How to start being more consistent with your goals in just 15 minutes

You set goals. Lots of them. And you even put systems in place to reach them: habits, reminders, app notifications, you name it. Then, the time of actually doing the stuff you said you would do comes. You hear the alarm and decide to hit the snooze button. You can watch TV for a few more minutes right? When the alarm sounds again you decide to ignore it. You’re too tired to read today, maybe tomorrow you’ll be in a better mood.

A few weeks goes by and you notice you haven’t been doing the things you were supposed to do. Again. And you feel guilty because you fell off the wagon one more time, even though this time you were determined to reach your goals. You even avoid bringing the subjects when talking to your friends. You don’t want to feel more frustrated that you already are.

Sounds familiar?

You didn’t stopped doing these things because they didn’t matter. You genuinely care, because doing them means you would be closer to become the person you want to be. And you’re willing to start again if you must.

So, how can you get out of this rut and avoid losing interest, even if you’re not a self-starter?

Start a daily goals journal

Setting a habit of writing about your goals everyday is one of the best things you can do to remember your goals and maintain your motivation.

“Argh! Yet another habit to add to my list?”


This should be the one and only habit you should complete everyday.
See this as the bare minimum thing you’re going to do to achieve your goals. Even if you did nothing else during that day, just completing this journal should be considered as a win.

This task should take no more than 15 minutes of your time. If this is too much you can just set the habit of printing the template, or just writing down your goals. It’s all about the minimum possible to get you moving.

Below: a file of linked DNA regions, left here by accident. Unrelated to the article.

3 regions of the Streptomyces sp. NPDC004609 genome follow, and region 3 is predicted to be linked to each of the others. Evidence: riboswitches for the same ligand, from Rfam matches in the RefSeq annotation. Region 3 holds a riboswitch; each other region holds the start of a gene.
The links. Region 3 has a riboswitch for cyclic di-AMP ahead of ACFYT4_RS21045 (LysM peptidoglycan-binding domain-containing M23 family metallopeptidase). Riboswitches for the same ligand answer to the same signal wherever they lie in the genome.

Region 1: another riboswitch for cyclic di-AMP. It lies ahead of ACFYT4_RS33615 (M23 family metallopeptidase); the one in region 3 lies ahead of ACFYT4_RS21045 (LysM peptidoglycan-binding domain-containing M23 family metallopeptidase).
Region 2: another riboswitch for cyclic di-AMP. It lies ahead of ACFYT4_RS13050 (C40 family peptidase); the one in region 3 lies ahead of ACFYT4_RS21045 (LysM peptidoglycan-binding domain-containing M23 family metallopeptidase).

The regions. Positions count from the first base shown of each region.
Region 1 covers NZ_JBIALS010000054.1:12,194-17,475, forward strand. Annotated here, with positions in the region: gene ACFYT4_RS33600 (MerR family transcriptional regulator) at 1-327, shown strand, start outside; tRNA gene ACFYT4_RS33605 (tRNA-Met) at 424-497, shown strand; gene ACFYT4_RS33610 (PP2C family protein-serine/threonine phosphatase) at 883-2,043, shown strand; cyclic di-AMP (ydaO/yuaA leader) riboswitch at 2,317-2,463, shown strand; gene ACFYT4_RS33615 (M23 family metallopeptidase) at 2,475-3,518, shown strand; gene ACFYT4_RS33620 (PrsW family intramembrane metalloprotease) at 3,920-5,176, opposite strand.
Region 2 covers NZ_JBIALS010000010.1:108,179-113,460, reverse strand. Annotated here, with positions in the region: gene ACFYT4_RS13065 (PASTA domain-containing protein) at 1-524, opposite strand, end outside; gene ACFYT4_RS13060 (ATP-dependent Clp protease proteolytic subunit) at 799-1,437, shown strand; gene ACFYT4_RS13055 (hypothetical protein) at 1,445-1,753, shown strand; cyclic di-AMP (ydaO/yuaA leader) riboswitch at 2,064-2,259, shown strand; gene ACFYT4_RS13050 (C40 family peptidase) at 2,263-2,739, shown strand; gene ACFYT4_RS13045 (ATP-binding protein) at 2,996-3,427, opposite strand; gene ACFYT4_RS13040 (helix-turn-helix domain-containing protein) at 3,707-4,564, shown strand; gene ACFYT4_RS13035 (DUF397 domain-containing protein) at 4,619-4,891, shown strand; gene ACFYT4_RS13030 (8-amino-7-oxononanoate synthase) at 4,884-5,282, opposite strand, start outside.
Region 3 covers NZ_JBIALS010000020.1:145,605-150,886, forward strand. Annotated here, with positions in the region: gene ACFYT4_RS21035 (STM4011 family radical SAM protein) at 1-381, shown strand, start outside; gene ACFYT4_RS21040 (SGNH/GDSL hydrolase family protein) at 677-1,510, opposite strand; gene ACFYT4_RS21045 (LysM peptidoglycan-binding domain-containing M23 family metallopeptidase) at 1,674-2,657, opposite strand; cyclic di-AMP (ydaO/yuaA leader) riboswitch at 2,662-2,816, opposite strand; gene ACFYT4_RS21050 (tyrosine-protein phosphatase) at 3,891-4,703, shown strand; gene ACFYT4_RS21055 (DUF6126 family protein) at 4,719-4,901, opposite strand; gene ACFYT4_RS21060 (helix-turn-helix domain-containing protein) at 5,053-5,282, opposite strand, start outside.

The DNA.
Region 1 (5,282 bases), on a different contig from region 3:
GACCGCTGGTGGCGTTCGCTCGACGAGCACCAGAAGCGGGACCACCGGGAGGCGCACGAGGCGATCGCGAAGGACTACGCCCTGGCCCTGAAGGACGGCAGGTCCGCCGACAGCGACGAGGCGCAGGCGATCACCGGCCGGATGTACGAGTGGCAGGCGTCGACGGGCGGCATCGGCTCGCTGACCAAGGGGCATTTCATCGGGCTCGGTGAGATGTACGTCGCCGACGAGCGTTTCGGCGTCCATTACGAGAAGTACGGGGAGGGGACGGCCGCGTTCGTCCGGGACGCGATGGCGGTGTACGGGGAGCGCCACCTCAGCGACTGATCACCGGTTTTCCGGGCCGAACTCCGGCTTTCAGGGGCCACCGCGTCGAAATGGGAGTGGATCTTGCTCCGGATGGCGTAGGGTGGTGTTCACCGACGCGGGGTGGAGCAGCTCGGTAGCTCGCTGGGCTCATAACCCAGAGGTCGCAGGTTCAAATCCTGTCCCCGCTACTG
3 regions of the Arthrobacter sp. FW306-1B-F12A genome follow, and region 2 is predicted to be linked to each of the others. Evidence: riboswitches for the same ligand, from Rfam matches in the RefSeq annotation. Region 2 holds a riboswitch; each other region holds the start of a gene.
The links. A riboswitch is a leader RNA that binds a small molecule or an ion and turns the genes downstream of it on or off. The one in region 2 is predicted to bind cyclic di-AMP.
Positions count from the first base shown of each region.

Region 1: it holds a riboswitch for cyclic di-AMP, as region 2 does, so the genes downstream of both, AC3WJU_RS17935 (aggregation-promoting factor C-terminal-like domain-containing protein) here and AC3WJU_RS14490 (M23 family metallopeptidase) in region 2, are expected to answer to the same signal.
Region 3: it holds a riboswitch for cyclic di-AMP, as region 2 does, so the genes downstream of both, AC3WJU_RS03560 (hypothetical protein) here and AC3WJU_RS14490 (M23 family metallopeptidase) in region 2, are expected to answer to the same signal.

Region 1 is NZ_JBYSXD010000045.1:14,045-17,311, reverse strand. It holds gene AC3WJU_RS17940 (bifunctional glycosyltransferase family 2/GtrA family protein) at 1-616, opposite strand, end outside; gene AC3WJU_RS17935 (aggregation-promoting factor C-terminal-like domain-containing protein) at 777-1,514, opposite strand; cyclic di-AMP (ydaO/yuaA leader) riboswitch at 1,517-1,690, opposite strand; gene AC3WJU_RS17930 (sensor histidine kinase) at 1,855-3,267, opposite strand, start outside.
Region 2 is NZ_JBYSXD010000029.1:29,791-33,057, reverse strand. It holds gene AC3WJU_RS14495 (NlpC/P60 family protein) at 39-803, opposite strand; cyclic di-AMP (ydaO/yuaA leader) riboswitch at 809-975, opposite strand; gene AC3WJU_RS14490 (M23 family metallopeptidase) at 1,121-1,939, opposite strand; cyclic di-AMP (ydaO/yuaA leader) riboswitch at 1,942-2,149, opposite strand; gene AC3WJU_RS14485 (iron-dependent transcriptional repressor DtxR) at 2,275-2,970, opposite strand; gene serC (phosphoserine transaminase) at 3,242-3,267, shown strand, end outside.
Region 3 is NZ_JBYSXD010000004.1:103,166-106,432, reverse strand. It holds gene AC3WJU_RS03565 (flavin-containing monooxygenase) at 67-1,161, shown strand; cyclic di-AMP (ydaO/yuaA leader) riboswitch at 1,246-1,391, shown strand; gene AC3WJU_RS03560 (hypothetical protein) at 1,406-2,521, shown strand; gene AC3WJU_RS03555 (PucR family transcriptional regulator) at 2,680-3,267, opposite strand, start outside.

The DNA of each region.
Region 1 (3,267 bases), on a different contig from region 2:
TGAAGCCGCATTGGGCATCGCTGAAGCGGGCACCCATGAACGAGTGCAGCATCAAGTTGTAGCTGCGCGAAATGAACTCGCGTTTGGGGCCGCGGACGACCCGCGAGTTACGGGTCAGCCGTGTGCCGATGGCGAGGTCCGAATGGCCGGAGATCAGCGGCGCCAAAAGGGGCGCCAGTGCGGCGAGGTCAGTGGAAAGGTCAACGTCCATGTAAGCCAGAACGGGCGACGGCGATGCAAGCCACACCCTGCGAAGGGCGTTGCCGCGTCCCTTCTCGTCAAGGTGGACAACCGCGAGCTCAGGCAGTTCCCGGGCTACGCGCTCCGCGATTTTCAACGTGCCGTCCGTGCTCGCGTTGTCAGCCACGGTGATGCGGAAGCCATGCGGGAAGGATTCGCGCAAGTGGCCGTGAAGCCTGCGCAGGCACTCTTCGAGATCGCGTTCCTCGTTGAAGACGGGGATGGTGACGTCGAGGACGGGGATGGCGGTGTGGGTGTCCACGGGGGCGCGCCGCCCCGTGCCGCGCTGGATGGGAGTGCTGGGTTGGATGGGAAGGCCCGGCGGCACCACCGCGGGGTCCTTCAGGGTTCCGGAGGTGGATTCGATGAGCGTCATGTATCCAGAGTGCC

There are the three things your journal should help you with:

  1. Reminding yourself about your goals and why you decided to reach for them in the first place. Take a moment to visualize how your life would look like if you reach your goal.
  2. Reviewing your failures. Mistakes are an opportunity to learn. Each night, reflect on what went wrong and what can you do to avoid making the same mistake the next time.
  3. Planning. What’s the one thing you could do tomorrow that could have more impact using the least amount of effort.

Here’s why doing this exercise should work:

  • Best performers review their errors and make specific plans on how to correct them next time. Making a specific plan to avoid falling into the procrastination trap in the future could increase your chances of success.
  • Focusing on one simple and relatively easy task can lower your levels of anxiety and make it easy for you to actually do something.
  • Seeing your failures as opportunities to be better is a positive method to learn to thrive during challenging times. To become antifragile.
  • Self-generated feedback, such as seeing what corrections you could make in the future to work towards your goals, can improve your chances to perform better and actually achieve what you want.
  • Writing down your goals and why you want to achieve them will increase your level of commitment to a goal and get you more motivated.

I hope I convinced you to start a goals journal. Once you get going, have in mind these tips to increase the odds of actually completing your journal everyday:

  • Print a set of templates beforehand and put them somewhere visible.
  • Use a pen you enjoy.
  • Pair the journaling habit with a current habit. For example, complete your journal after you brush your teeth.

Try this for one week and tell me how it went.

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